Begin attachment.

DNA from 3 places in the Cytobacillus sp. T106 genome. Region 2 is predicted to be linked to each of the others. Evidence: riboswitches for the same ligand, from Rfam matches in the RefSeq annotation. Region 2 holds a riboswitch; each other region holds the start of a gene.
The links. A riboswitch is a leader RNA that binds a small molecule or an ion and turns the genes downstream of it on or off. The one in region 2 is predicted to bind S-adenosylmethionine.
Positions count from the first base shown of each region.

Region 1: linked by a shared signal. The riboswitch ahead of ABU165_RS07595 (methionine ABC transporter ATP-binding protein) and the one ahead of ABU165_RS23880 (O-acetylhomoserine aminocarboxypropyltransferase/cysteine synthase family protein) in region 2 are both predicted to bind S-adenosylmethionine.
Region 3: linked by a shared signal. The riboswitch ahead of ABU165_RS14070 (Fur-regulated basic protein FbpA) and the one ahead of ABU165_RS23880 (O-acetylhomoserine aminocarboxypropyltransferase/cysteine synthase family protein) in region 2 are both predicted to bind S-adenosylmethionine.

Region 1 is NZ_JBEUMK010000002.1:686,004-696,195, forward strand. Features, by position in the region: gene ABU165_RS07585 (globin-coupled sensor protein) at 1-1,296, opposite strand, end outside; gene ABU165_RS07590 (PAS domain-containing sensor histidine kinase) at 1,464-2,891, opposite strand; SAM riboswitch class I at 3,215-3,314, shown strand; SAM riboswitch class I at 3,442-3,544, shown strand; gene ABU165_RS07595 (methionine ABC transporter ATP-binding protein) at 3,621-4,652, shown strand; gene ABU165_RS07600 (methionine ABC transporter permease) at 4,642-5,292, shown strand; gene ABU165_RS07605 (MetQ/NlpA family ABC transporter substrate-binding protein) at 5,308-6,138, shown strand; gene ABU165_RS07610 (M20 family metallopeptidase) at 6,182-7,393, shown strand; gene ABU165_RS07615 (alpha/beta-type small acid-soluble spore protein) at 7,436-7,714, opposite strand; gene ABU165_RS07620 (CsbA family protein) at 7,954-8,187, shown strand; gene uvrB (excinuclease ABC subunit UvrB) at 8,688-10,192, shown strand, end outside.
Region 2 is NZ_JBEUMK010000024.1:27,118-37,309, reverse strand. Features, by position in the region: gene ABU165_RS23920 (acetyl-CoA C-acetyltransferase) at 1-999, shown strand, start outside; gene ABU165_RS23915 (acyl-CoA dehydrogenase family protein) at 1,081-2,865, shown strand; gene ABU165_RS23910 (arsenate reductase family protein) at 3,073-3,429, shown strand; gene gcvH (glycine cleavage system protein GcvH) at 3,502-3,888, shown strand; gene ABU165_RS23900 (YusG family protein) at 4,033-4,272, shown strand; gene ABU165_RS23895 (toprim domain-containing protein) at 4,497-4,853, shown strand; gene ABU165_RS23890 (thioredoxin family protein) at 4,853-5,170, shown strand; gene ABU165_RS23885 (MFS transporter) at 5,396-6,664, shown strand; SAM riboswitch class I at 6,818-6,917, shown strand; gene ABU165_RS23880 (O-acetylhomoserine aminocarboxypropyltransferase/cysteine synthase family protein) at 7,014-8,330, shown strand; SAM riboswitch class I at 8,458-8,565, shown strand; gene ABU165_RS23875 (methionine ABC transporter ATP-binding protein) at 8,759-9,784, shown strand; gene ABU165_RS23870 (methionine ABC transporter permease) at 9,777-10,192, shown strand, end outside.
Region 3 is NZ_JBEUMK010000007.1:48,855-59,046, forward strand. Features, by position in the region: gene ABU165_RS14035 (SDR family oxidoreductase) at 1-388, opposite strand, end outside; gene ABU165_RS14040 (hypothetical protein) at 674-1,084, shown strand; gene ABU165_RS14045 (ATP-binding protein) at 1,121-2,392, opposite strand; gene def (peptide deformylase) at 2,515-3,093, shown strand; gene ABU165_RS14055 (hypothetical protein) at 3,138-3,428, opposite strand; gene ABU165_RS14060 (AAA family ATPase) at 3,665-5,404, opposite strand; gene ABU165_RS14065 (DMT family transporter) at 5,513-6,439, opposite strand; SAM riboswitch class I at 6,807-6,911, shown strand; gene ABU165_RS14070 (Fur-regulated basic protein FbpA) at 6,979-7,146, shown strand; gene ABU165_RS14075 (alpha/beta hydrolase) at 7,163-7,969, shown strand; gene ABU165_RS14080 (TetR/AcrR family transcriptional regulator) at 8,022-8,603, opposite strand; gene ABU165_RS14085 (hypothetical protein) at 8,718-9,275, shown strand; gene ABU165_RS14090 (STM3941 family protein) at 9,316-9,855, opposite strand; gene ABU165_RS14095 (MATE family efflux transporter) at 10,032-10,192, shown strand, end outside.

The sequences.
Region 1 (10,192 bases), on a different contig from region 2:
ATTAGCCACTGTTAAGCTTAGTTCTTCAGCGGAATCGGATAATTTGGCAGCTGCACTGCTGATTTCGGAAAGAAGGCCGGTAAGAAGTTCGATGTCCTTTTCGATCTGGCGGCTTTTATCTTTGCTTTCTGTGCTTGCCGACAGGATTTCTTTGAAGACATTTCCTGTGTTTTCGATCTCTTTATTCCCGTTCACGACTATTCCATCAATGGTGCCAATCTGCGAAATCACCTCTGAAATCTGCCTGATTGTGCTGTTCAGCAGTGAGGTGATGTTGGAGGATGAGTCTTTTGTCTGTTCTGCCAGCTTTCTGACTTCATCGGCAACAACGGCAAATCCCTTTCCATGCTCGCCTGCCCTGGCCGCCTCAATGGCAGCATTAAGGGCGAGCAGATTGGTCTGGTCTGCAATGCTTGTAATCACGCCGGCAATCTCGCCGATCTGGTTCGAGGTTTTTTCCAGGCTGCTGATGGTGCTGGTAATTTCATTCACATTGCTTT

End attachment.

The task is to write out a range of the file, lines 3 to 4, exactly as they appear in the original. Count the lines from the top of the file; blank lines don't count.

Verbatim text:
Positions count from the first base shown of each region.

Region 1: linked by a shared signal. The riboswitch ahead of ABU165_RS07595 (methionine ABC transporter ATP-binding protein) and the one ahead of ABU165_RS23880 (O-acetylhomoserine aminocarboxypropyltransferase/cysteine synthase family protein) in region 2 are both predicted to bind S-adenosylmethionine.